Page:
I think there are very few people who find the violin a natural fit. Most people probably have to try a variety of commercial and/or homemade rests or pads in order to find something tolerable.

December 26, 2012 at 07:21 PM · MLS...I agree--that most of us need to make adaptations. For instance, I use a standard Kun, BUT reversed, so the higher side is on my shoulder. This increases the angle of the violin (toward my bow arm), which in turn, assists both balance and ease of fingering on the lower strings. Interestingly, my physical therapist, assessing my set up, said that seemed the more ergonomically sensible way to use the rest in playing. Go figure.

December 26, 2012 at 07:40 PM · Thanks (as ever) for these helpful thoughts. I've put the new Secondo away temporarily, and am now looking more carefully at the set-up I've been using with a BonMusica for the past 8-10 months. At least I get to play violin, which in the moment is vastly preferable to trying to finesse an adjustment issue. But the way I've been using the BonMusica, my violin does NOT rest on my collar bone, so I'm trying to get it down where it "belongs", while also figuring out out to work in the shoulder rest. So two questions for now: 1) so are there three points of contact at the tailpiece end of the violin? ie, two at the legs of the shoulder rest and one where the violin itself sits on the collarbone? 2) what part of the violin rests on the collarbone? just the edge? or should the violin be pushed farther back/up on the collarbone so some "deeper" part of the violin other than the edge rests on the collarbone? I'm probably over-thinking this (my life long habit....) but if I had to name one "problem" I've had with learning violin, it has been the issue of holding it securely, esp as I do more work on the A and E strings. I seem, then, to push the fingerboard in a way that encourages the violin to twist inward and to slip down.

December 27, 2012 at 05:07 AM · MLS,

No, you did not come across as an anti-rester. But you are lucky to have square shoulders so you can easily play without SR.

Regarding collar bone, I've never seen someone with a really large collar bone that naturally supports the violin. With a proper fitting chin rest, it is much easier to keep the violin from slipping off your collar bone. If the chin matches the chin rest, it is much easier to keep the violin in place while playing. Heavy vibrato and downshifting might require slightly more pressure on the chin rest, but not much more than just the weight of your head.

December 27, 2012 at 02:13 PM ·

December 27, 2012 at 02:16 PM · Not sure what happened to my post... I was trying to link to this article:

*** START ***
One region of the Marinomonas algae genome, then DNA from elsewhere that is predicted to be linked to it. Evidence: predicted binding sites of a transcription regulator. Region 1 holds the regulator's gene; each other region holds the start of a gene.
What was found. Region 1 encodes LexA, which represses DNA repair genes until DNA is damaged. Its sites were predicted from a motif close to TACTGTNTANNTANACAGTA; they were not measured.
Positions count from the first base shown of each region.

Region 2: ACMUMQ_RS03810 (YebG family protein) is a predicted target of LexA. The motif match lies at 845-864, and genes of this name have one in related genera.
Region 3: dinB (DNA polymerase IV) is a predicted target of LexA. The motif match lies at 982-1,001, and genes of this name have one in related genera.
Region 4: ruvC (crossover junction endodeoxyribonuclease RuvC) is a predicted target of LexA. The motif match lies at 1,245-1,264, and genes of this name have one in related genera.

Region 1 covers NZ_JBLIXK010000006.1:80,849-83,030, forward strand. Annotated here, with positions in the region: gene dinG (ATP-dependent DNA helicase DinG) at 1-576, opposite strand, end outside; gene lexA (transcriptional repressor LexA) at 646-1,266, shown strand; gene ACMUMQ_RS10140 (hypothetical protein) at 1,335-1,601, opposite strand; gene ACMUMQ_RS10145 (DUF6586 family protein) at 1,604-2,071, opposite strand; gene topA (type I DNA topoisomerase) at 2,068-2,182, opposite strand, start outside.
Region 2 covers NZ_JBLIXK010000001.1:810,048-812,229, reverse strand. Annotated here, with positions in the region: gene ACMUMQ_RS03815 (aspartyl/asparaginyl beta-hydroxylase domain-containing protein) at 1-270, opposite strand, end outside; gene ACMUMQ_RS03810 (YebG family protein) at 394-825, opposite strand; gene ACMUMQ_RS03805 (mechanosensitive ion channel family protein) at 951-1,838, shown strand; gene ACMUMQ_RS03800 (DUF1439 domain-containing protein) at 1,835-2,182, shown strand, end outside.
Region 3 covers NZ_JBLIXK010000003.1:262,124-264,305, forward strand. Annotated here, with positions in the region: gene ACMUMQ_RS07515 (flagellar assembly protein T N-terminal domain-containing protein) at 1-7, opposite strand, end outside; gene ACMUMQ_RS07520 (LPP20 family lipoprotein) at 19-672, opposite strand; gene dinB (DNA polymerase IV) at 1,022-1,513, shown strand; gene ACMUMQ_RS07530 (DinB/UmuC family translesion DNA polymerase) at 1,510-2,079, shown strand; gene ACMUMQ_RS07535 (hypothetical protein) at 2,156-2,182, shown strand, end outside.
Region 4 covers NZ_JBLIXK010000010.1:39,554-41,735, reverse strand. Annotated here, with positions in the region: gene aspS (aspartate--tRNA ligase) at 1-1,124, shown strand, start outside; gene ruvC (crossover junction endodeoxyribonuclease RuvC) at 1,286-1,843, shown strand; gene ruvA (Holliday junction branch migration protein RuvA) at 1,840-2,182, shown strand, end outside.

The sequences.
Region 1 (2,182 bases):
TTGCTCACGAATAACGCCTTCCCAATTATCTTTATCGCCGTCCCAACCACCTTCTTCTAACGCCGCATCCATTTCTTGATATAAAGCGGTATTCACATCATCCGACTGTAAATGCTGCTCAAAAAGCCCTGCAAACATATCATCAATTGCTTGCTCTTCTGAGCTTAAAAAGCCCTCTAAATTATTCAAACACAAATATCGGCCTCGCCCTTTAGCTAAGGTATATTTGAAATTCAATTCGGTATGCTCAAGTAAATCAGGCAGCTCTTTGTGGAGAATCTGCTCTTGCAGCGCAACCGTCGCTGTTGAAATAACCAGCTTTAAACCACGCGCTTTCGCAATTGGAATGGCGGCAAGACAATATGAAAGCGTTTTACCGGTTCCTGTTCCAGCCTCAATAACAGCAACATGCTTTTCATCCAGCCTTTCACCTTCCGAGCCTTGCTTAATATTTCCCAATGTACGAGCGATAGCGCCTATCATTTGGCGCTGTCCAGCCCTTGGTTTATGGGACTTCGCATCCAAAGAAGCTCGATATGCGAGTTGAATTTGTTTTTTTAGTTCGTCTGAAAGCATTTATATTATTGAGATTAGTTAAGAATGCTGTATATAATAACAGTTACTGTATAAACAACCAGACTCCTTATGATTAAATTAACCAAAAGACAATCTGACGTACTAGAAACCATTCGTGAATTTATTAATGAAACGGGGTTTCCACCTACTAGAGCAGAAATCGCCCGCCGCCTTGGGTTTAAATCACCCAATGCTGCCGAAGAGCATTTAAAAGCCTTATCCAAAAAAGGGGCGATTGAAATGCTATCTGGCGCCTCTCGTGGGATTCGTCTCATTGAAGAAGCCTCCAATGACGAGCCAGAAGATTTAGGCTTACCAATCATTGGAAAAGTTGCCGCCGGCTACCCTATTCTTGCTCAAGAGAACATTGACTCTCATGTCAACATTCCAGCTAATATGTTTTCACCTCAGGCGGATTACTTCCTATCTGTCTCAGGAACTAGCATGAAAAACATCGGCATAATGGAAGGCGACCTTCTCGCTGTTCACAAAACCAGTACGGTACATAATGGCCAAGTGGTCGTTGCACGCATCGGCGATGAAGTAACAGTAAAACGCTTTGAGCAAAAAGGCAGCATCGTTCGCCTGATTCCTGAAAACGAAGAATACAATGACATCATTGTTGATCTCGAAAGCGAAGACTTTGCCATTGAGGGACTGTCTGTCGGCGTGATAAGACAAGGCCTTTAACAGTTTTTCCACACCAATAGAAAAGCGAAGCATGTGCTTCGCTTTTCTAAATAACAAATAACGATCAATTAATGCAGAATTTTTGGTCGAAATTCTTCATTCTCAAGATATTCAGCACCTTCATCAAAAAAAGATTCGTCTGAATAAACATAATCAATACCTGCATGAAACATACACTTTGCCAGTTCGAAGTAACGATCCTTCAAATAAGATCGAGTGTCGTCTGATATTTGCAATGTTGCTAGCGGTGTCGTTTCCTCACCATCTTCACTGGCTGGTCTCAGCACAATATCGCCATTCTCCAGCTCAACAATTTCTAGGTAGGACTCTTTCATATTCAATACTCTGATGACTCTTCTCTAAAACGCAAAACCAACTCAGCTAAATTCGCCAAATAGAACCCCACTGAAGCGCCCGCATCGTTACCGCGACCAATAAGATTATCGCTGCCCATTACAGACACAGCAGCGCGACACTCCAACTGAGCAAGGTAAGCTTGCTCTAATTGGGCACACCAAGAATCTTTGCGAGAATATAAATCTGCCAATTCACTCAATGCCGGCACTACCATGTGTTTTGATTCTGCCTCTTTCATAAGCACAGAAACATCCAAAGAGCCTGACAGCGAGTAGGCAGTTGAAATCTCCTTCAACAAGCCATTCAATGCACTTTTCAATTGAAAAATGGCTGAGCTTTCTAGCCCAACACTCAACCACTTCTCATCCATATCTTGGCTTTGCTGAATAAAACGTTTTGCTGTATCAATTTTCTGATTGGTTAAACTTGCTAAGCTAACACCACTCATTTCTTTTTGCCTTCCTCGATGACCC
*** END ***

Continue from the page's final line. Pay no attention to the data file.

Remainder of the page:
because it has a good pic of how to hold a violin.

Anyway, my own experience with bon musica was that it held me/my instrument in too rigidly limited a position. Look for developing a set up that gives you flexibility.

Holding a violin is always more about balance than pressure anyway.

December 28, 2012 at 03:36 AM · Unless I missed it has anyone suggested a simple sponge secured either under the shirt (like Isaac Stern) or to the violin with a rubber band? Try a few sponges of varying heights? I've known people to use clean wash clothes starting with one then adding another until comfort and balance is achieved.

December 28, 2012 at 06:50 AM · I agree with Royce,

it sounds like the OP may have an anatomy which is not suited to conventional shoulder rests and he may need just a sponge at the end....

regarding his question as to which part of the violin sits on the collarbone and how much...

the violin usually touches your neck when you put it up in playing position, some people will have the end button pointing to their 'adams apple' some will have it pointing slightly more to the right or left, this is all down to your anatomy and mostly down to how long your arms are too, the violinists in balance website shows you how to position your violin according to the length of your arms, have a look at it, it is very useful

December 28, 2012 at 02:32 PM · This is a link to Violinist in Balance mentioned by the previous poster. It's very useful.

December 30, 2012 at 04:46 PM · Thanks for all the input. It was Violinist in Balance that first alerted me to the notion that the violin should actually sit on my collarbone. I've struggled with the detailed info on that site, as well as How to Hold a Violin. It seems clear: the violin should sit on the collarbone. But I have tried MANY different arrangements (4 kinds of shoulder rests at numerous configurations, lots of pads/cloths, etc, 3 different chin rests at different configurations, including an SAS extra-height chin rest fitted by a violinist in a violin shop a year ago or so), and I CANNOT find a way to attach a shoulder rest that doesn't lift the violin off my collarbone! Nor can I find a way to HOLD the violin with reasonable security on my (apparently bony) collarbone without a shoulder rest! So for now I've gone back to my original configuration with the violin OFF my collarbone. None of my teachers has ever remarked that my set-up for holding the violin was "wrong", so it looks like I'm stuck with the arrangement I have until the right person wanders into my life and sets up my violin hold! Maybe I'll find a higher chin rest some day, but I get frustrated buying more "stuff" instead of playing. I might as well just go to the mall....If I end up in violin Hell, it won't be solely for this particular transgression! I do appreciate all your input, though. Just wish I'd found something that worked "according to plan."